MEA to DNR: Enbridge Pipeline Environmental Impact Statement Needed
May 19, 2014
Today is the last day for citizens and advocacy groups to submit comments to the Wisconsin Department of Natural Resources regarding concerns about the environmental and safety impacts of a proposal to expand the amount of crude oil being pumped by Enbridge Energy through pipelines between Superior, Wisconsin and Flanagan, Illinois. Organizations like the Sierra Club and 350.org have asked for a complete inventory of air, water and climate effects of a pipeline capactity expansion.
Midwest Environmental Advocates sent the letter below to the DNR to request that the Department conduct an Environmental Impact Statement to assess what tripling the amount of tar sands crude oil pipeline capacity would do to the health and safety of the people and the environment in communities along the pipeline. MEA staff have heard citizens' concerns and unanswered questions about many aspects of our overdependence on fossil fuels - from coal-burning energy plants to trains carrying flammable crude oil to mining for the frac sand used in hydrofracturing for oil and gas.
These concerns and unanswered questions need to be addressed before policy decisions are made. And our government should be using sound science to guide policy decisions. Especially in this example, with the dubious track record of Enbridge Energy's many oil spills and sluggish clean up response, we all must insist on informed caution.
Cathy Stepp, Secretary
101 S. Webster Street, P.O. Box 7921
Madison, WI 53707
RE: Enbridge Line 61
Dear Secretary Stepp:
I’m writing to request the Department conduct a thorough Environmental Impact Statement (EIS) and hold public hearings in communities potentially in harms’ way for the proposed expansion of Enbridge Energy’s (Enbridge) Line 61 tar sands pipeline in accordance with the Wisconsin Environmental Protection Act (WEPA). In a time of shrinking governmental resources, local jurisdictions rely more than ever on the Department providing sound science reviews of proposed activities with the potential to harm people, property and the environment. Most communities through which Line 61 runs don’t have adequate local capacity for emergency management and even fewer resources to influence the practices of a corporation of Enbridge’s size.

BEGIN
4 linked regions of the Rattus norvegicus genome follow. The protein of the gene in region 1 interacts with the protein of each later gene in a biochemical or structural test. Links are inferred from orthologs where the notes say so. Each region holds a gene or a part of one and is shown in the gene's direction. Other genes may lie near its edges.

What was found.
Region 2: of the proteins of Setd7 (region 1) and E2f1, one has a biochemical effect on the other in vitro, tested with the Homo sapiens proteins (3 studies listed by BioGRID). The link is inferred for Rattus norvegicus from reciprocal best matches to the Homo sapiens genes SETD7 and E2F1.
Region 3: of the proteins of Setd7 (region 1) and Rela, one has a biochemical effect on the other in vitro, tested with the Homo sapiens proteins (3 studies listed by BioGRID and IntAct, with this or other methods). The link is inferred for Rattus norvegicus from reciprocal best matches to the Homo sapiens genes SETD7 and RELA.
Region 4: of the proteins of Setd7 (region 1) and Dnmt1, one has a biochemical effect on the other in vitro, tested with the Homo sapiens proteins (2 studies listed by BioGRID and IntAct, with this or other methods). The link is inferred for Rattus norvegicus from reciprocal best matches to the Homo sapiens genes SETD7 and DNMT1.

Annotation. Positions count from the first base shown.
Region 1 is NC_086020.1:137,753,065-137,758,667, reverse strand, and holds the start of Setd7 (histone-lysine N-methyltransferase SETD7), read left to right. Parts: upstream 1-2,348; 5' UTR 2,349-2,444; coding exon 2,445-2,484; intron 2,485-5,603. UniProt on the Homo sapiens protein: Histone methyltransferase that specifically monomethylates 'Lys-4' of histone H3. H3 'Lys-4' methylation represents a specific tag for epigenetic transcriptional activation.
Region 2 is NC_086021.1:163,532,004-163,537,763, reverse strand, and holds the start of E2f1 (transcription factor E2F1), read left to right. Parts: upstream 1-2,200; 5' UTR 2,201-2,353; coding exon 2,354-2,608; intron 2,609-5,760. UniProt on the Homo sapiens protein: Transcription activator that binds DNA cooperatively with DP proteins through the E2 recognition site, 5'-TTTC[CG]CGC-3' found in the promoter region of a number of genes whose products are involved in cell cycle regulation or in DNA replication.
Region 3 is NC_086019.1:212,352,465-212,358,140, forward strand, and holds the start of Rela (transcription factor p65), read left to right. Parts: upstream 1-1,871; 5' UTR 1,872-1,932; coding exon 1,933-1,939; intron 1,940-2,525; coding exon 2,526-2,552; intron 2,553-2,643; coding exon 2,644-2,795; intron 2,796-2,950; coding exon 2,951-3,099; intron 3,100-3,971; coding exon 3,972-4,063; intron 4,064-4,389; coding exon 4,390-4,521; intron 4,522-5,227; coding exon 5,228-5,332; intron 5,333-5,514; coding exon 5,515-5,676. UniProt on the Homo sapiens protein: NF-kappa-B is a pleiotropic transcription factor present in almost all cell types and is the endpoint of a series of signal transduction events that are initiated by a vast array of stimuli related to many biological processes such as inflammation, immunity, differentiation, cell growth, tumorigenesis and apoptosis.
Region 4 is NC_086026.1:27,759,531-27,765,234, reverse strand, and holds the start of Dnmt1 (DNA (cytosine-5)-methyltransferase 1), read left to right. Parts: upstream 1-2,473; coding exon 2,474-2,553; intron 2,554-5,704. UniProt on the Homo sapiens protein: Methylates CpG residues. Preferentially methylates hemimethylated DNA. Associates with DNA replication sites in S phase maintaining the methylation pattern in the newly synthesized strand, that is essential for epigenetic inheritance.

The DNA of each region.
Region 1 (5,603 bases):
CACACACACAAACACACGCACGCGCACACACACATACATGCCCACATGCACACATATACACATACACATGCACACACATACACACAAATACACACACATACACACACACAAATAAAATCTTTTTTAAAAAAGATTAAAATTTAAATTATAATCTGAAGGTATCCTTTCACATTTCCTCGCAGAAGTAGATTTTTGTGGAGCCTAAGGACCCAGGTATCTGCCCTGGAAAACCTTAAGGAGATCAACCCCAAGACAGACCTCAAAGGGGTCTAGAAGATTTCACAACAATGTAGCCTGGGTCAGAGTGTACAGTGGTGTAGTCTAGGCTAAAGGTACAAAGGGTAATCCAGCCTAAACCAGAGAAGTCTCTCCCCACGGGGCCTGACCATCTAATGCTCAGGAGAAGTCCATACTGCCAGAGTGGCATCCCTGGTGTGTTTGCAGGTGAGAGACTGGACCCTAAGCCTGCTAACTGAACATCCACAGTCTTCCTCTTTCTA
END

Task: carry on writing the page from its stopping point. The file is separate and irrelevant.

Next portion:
The proposed increase in capacity for pumping tar sand oil through Line 61, from 400,000 million barrels per day (bpd) to 1.2 million bpd, is triple the current volume. Enbridge has a terrible track record with regard to spills, discharging nearly seven million gallons of oil into the environment since 1999. The citizens of Wisconsin are being subjected to significant and growing threats from the fossil fuel industry, from frac sand mining to rail transport of large volumes of volatile crude oil to the proposed expansion of Line 61, and they rely on their government to act on their behalf in holding companies to the highest standards to protect their health. Line 61 could impact 15 Wisconsin counties and many wetlands, streams, lakes and conservation lands protected with public and private resources. An analysis of the potential for significant harm from the activities related to the proposed expansion is required to look at the potential problems in a project of this scope.
It is critically important that a thorough review of the whole project be conducted with the opportunity for meaningful participation by people living in harms’ way. Citizens are increasingly bearing the costs and burdens of unprecedented growth in extractive industries when their government can’t or won’t. It is economically and environmentally prudent to provide the public, and Enbridge, with comprehensive, science-based information that an EIS would result in. The scope of the EIS must include costs, burdens and threats to people and their local governments of oil spills from Line 61.
A properly scoped EIS, coupled with public hearings is needed to conduct a proper review of a proposed expansion of Line 61 and is essential to protect our natural heritage and the safety of communities through which the pipeline passes.
The list of Enbridge oil spills is long and their response to disastrous discharges less than stellar. None of the communities, conservation lands and waters threatened by the tripling of volume through Line 61 should be in danger of harm that could be lessened by a comprehensive review in an EIS. Public hearings held in locations at times citizens and local officials can attend are also essential to protecting public health and the environment. All those potentially impacted from the tripling of the capacity of Line 61 deserve the kind of review an EIS represents and they deserve full information of potential threats and instruction on how to respond should a spill occur. The Department has a responsibility to all the communities potentially impacted by Line 61 that can only be met with a thorough and appropriately scaled EIS.
Thank you for your consideration and time attending to the significant issues associated with the proposed tripling of capacity of Line 61. In addition to the request for an EIS, we’d like to be added to all future public notices related to the proposed expansion of Line 61.
Letter: Enbridge Pipeline Expansion